Nevada voters are heading to the polls Tuesday for the midterms to vote in the state's marquee gubernatorial race and Senate race. While those races are among the tightest and most consequential in the nation, three of the state's four House seats could also flip to Republicans.
In-person early voting in the state started on Oct. 22. Polls will open Tuesday at 10 a.m. ET and will close at 10 p.m. ET.
The Senate seat held by Democrat Catherine Cortez Masto is considered one of the likeliest to flip, potentially handing Republicans control of the upper chamber, which is currently divided 50-50.
Former state Attorney General Adam Laxalt, the GOP Senate nominee, has sought to tie the first-term Cortez Masto to crime and high inflation. Cortez Masto, meanwhile, is hammering Laxalt over abortion access after he called Roe v. Wade a "joke."
Democrat Gov. Steve Sisolak is also fighting for reelection against Clark County Sheriff Joe Lombardo.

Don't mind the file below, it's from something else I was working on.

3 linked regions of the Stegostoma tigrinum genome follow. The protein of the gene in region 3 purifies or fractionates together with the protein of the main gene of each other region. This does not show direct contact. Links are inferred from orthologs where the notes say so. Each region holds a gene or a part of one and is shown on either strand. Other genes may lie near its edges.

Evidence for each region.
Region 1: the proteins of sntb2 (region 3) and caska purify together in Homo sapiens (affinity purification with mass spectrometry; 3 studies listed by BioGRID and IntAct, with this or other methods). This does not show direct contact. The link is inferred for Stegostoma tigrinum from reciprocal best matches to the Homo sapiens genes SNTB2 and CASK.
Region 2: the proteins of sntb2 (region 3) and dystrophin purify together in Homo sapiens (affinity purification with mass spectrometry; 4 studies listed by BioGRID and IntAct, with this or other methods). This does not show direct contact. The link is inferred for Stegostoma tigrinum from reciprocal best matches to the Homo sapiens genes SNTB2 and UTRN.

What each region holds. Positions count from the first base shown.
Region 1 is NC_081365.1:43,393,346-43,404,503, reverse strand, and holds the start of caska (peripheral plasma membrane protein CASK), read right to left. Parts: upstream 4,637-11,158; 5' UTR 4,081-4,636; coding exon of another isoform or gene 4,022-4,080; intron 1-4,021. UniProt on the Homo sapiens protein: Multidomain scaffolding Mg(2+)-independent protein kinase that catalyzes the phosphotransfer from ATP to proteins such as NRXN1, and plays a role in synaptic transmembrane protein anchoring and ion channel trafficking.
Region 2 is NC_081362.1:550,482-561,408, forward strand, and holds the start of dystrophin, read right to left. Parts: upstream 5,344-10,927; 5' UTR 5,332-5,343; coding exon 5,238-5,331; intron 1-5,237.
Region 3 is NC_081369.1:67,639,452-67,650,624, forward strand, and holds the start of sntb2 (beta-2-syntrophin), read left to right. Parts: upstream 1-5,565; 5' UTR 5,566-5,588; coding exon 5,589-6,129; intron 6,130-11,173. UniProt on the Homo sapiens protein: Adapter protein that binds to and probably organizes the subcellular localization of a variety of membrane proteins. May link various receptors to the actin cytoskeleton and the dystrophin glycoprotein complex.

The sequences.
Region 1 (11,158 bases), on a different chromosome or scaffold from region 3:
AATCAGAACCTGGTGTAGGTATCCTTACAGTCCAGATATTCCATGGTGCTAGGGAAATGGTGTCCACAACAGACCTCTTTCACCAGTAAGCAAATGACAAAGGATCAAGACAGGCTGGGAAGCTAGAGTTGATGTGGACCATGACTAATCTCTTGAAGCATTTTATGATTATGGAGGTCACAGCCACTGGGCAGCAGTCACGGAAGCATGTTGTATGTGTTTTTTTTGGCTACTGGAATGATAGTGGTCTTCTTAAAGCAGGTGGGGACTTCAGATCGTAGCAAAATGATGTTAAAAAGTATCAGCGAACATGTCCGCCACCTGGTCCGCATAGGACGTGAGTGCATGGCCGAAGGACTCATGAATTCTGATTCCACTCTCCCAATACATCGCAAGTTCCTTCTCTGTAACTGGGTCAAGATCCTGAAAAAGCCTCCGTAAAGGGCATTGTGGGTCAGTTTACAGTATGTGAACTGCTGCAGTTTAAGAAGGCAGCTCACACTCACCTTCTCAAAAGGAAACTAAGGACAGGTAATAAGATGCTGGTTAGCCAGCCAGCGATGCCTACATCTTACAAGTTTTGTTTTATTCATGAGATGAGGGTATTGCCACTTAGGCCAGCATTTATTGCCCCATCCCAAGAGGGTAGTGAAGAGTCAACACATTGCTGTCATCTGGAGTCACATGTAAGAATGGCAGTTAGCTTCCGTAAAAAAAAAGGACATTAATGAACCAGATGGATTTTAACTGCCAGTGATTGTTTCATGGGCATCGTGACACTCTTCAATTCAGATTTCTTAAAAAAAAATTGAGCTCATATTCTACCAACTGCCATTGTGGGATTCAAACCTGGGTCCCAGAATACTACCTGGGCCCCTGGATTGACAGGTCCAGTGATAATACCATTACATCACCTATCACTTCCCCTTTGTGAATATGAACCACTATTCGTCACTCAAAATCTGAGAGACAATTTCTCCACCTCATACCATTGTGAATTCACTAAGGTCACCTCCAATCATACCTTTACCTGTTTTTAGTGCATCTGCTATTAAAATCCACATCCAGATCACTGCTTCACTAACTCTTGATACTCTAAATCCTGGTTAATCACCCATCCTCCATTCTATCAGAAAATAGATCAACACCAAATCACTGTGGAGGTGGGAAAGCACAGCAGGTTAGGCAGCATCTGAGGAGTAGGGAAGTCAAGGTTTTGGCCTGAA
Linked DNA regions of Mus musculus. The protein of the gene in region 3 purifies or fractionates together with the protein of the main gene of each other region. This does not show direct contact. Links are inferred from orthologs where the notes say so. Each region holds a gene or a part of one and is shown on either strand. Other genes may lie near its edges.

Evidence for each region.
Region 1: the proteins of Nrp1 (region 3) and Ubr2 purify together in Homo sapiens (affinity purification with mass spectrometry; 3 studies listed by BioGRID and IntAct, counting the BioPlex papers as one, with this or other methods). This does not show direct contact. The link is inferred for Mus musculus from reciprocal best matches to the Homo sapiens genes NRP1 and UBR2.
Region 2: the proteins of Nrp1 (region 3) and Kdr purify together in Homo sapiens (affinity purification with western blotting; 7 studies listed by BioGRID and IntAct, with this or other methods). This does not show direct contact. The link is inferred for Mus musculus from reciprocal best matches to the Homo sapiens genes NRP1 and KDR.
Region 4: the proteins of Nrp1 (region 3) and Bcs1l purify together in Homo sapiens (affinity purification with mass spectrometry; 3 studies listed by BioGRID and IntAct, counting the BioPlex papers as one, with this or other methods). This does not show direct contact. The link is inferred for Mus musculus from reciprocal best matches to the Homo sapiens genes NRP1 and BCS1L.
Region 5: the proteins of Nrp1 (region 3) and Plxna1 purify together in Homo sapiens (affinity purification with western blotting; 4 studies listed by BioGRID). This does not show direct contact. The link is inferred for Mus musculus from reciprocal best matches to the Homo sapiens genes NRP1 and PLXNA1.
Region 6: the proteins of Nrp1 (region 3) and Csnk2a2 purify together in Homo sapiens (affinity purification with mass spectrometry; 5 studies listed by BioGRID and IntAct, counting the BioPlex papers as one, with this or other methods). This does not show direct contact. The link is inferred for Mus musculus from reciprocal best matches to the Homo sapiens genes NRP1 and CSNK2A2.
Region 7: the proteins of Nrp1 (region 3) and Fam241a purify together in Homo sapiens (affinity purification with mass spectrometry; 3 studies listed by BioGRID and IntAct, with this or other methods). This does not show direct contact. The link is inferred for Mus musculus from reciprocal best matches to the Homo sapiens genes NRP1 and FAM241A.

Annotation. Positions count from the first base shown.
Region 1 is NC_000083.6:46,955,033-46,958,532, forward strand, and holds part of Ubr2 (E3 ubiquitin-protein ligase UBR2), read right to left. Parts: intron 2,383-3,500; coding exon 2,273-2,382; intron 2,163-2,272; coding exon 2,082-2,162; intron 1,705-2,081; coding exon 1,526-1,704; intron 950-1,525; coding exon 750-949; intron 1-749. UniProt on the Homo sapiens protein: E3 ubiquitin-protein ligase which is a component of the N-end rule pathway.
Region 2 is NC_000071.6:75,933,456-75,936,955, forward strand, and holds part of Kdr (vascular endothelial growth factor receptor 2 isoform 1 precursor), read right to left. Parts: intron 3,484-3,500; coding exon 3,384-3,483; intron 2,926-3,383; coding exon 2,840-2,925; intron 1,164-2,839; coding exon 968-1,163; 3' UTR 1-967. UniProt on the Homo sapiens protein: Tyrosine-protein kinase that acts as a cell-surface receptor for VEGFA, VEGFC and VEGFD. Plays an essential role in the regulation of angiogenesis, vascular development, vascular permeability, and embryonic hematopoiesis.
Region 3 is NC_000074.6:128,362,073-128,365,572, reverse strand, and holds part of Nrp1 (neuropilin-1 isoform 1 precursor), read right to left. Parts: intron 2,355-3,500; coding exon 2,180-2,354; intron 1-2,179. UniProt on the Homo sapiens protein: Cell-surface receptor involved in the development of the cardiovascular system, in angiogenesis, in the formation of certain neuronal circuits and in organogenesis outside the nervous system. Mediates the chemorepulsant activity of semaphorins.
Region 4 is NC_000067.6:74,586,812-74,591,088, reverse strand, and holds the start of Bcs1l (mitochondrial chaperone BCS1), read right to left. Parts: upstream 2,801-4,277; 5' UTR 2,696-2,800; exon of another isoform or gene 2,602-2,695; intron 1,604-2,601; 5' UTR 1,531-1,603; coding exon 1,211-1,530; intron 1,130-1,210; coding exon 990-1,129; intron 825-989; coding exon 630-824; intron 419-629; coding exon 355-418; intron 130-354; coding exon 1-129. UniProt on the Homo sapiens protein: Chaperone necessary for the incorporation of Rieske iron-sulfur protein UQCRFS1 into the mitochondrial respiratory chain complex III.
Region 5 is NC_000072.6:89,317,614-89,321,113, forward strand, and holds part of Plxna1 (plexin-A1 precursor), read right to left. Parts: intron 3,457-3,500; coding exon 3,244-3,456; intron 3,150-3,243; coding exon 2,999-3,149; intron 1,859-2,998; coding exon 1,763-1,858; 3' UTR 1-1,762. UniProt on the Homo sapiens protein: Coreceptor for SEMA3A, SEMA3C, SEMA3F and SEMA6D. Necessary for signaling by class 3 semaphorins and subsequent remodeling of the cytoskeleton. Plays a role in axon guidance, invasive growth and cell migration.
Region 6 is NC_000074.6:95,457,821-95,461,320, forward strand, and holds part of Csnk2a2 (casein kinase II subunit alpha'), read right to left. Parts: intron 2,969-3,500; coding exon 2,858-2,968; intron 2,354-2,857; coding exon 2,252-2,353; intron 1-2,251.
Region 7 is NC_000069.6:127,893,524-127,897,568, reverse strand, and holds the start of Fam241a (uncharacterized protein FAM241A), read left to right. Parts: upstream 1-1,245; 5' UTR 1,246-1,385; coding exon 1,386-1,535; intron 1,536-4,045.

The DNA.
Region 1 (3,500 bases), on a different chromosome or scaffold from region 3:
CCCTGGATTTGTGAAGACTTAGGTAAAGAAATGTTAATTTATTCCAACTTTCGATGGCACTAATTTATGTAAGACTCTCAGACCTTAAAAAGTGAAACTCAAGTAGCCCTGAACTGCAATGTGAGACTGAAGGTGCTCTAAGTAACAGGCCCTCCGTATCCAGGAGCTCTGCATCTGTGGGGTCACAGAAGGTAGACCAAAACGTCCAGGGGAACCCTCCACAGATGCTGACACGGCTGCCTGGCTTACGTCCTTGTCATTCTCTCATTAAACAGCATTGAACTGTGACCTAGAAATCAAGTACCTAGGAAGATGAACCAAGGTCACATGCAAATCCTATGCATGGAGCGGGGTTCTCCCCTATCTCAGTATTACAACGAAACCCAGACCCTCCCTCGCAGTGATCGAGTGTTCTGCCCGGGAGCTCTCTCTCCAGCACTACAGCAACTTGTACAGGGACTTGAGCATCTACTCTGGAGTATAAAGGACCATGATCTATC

Lombardo, the Republican challenger, is leaning into his law enforcement credentials to knock Sisolak on crime while also underscoring the effects of inflation and COVID-19-era business closures, which helped crater the state economy -- heavily reliant on tourism -- during the height of the pandemic.
While FiveThirtyEight's polling averages show close races and Nevada has historically been a swing state, both incumbents can rely on the state's Democratic apparatus, which cycle after cycle has successfully driven voters to the polls.
Lower down on the ballot, three Las Vegas-area Democratic-held House seats are competitive.
Democrats in redistricting took blue areas from Rep. Dina Titus' district to boost the seats held by Reps. Susie Lee and Steven Horsford. However, in a cycle anticipated to favor Republicans, the GOP could flip all three, while the fourth and final of Nevada's House seats is likely safely in Republican hands, threatening a clean sweep in the state.
Counties are colored red or blue when the percent of expected vote reporting reaches a set threshold. This threshold varies by state and is based on patterns of past vote reporting and expectations about how the vote will report this year.